In part 1 I reference the Masking-Shadowing function $\G_2(\wi,\wo,\wm)$ but never really explained what it was. Now that we have this new, related, term $\G_1(\wo, \wm)$ show up let’s spend some time on that. $\G_1(\wo, \wm)$ is the statistical masking function that gives the fraction of microfacets that are visible along outgoing direction $\wo$. This definition is local to the surface we are looking at and does not account for any other microgeometry that might later occlude energy as it goes to or reflects from the microfacet. $\G_2(\wi,\wo,\wm)$ on the other hand, should be thought of as the fraction of microfacets that are visible along the outgoing direction $\wo$ AND both the directions $\wo$ and $\wi$ are not occluded by other microgeometry as they go to and leave the microfacet. It’s important to note then that $\G_1(\wo, \wm) \ge \G_2(\wi,\wo,\wm)$. Here is a diagram from [Heitz14] to help visualize.

$\D_{\wo}(\wm)$ only accounts for normals that are visible along $\wo$. Note the change in variables here; they use $\wi$ where I use $\wo$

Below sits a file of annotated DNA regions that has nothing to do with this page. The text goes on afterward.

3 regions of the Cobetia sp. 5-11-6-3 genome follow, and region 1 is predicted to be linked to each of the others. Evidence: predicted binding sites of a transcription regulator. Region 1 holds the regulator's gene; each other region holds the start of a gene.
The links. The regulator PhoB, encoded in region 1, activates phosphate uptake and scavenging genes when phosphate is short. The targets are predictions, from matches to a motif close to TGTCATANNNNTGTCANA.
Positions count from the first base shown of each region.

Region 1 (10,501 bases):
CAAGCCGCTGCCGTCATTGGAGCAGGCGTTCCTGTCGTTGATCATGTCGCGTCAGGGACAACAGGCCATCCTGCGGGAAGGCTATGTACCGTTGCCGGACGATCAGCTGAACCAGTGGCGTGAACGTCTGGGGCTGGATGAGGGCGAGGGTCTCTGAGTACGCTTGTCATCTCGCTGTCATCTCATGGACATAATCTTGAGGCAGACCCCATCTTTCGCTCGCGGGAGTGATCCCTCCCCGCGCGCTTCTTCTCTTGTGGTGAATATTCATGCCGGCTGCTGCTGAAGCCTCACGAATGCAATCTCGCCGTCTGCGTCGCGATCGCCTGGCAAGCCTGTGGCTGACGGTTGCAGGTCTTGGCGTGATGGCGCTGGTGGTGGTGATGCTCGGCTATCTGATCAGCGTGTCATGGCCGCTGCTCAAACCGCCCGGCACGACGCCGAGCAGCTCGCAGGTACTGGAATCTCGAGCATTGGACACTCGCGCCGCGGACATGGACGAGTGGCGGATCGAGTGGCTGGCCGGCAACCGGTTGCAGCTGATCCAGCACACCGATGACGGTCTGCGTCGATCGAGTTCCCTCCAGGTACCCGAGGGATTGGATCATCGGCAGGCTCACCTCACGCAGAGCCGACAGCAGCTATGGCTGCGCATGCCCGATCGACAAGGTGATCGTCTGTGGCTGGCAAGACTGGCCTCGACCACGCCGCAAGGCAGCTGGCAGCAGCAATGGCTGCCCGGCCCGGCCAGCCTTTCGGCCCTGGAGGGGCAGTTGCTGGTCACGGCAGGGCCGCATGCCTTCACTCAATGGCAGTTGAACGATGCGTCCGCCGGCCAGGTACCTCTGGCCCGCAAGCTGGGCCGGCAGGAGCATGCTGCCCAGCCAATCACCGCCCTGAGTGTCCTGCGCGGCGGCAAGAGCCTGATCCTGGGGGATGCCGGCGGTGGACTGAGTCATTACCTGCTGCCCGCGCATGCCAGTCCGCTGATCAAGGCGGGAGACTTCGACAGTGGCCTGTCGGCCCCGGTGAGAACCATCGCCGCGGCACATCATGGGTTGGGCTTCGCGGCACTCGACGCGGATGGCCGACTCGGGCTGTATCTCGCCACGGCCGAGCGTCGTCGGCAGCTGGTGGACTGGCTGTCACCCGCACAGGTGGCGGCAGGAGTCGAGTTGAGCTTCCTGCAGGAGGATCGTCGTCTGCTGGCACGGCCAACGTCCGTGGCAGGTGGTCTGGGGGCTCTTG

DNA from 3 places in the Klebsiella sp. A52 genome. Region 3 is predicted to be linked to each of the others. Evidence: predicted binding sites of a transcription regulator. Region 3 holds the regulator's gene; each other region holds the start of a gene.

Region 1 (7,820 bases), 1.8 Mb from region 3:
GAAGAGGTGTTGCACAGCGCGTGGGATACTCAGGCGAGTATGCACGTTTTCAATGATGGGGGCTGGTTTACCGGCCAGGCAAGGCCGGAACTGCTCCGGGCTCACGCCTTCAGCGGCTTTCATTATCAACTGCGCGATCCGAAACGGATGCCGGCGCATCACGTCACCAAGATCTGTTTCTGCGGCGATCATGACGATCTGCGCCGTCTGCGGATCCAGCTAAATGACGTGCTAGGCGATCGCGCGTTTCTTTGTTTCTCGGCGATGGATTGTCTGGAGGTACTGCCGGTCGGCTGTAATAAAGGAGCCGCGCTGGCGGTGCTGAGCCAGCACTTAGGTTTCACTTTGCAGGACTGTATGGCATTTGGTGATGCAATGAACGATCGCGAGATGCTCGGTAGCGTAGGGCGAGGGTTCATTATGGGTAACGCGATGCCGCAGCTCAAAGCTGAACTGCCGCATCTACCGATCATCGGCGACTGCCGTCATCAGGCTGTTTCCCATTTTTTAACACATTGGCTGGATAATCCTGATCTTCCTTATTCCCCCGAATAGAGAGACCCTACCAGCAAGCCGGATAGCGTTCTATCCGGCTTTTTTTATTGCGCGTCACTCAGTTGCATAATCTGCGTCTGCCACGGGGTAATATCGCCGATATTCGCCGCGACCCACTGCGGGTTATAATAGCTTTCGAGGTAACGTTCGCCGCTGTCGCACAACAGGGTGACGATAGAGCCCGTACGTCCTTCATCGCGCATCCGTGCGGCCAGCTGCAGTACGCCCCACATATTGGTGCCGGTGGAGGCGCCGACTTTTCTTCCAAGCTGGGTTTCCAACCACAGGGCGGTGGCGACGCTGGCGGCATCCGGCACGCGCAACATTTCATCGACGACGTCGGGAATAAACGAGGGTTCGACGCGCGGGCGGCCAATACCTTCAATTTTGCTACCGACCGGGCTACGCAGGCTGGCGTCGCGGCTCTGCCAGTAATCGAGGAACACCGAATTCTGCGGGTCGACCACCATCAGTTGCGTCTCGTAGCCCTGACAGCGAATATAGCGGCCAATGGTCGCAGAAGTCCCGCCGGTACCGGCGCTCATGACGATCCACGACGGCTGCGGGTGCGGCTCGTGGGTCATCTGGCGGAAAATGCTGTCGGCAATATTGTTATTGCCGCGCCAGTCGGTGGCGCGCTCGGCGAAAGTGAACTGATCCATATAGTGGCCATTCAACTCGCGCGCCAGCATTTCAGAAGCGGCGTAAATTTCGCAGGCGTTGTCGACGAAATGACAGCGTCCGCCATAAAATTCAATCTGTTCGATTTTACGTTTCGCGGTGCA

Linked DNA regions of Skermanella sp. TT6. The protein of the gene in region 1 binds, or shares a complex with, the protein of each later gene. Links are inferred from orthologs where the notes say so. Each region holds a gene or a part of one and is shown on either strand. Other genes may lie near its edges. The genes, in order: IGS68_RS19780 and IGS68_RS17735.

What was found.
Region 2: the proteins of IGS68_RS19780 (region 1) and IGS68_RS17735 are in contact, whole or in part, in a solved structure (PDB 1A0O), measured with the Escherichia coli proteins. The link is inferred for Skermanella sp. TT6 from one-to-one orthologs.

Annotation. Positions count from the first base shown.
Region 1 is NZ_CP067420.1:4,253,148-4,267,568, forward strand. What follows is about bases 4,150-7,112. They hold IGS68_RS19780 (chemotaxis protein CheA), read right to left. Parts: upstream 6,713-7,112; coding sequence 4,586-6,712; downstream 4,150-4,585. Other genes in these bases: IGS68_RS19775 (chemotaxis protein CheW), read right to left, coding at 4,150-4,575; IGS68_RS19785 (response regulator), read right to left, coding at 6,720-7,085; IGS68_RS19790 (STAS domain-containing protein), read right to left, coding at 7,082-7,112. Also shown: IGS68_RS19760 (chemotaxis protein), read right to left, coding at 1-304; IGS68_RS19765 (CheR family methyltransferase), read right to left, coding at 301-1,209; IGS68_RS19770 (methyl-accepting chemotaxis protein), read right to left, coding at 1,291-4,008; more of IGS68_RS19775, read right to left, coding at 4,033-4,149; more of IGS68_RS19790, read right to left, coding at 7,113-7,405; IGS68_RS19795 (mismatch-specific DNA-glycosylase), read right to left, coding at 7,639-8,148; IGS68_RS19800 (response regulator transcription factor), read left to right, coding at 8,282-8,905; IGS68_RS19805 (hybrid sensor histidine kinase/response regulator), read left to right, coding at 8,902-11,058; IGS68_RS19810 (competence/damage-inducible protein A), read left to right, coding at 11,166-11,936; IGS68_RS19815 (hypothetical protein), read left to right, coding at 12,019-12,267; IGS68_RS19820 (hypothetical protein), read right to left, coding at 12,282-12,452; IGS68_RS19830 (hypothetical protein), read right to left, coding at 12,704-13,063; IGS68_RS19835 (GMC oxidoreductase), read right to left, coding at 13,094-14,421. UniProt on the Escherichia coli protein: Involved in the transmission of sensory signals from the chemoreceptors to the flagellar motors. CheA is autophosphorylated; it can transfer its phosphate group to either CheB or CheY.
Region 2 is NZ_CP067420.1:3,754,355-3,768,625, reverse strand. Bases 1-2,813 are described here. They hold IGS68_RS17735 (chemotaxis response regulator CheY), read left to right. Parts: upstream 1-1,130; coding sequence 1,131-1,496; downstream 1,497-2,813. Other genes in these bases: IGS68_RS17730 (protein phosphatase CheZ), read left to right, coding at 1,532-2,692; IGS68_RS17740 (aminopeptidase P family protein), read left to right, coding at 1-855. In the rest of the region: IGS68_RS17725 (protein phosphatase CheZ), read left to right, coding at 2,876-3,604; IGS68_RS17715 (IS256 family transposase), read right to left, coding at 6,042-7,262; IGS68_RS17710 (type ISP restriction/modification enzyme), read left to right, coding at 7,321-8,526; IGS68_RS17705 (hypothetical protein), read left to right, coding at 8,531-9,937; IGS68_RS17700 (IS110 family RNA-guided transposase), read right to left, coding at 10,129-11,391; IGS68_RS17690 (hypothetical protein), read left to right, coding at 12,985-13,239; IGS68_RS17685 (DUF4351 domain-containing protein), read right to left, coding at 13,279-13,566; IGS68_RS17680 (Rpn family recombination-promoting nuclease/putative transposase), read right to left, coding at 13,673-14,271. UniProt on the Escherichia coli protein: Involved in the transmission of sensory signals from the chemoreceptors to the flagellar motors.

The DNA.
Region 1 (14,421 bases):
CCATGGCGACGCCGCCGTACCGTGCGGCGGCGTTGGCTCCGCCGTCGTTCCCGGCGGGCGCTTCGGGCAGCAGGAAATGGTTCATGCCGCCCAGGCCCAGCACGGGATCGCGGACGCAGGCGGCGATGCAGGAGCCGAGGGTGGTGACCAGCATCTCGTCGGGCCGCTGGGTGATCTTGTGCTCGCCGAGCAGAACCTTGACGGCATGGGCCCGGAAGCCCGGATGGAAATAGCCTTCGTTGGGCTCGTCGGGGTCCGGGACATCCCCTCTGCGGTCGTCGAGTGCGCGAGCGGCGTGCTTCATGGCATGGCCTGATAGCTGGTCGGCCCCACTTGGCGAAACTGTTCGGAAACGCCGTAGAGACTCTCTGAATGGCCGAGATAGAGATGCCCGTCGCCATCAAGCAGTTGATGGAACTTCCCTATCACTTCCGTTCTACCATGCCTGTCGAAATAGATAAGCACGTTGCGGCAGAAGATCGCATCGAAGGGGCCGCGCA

If we had a way to importance sample $\D_{\wo}(\wm)$ it should be easy to see that the problem of wasted samples will go away since $\wo \cdot \wm$ would always be $\gt 0$. Let’s take a look at what it would do for our firefly problem. If $\D_{\wo}(\wm)$ is the pdf used to sample $\wm$ and we still reflect our view direction over $\wm$ then we have this as our reflectance:

$$\frac{\f(\wi,\wo)| \wg \cdot \wi |}{\p_{\D_{\wm}}(\wm, \wo)} = \frac{\frac{\F(\wi,\wm) ~ \G_2(\wi,\wo,\wm) ~ \D(\wm)| \wg \cdot \wi |}{4 ~ |\wi\cdot\wg| ~ |\wo\cdot\wg|}}{\frac{\G_1(\wo, \wm) ~ |\wo \cdot \wm| ~ \D(\wm)}{|\wo \cdot \wg| ~ 4|\wo \cdot \wm|}} = \boxed{\frac{\F(\wi,\wm) ~ \G_2(\wi,\wo,\wm)}{\G_1(\wo, \wm)}}$$

Well that cleaned up pretty nicely. The best part is since we saw earlier that $\G_1(\wo, \wm) \ge \G_2(\wi,\wo,\wm)$ and we know $\F(\wi,\wm)$ is between 0 and 1 that the weight will be between 0 and 1. No more fireflies!

Ok, great! We just need to actually find a way to importance sample $\D_{\wo}(\wm)$. While the first paper on importance sampling $\D_{\wo}(\wm)$ does propose a solution for GGX with the Smith masking-shadowing function it gets very complicated to understand and relies on a fitted curve. So I’m going to skip ahead to more recent work in the 2017 technical document from Heitz, A Simpler and Exact Sampling Routine for the GGX Distribution of Visible Normals, that I mentioned earlier.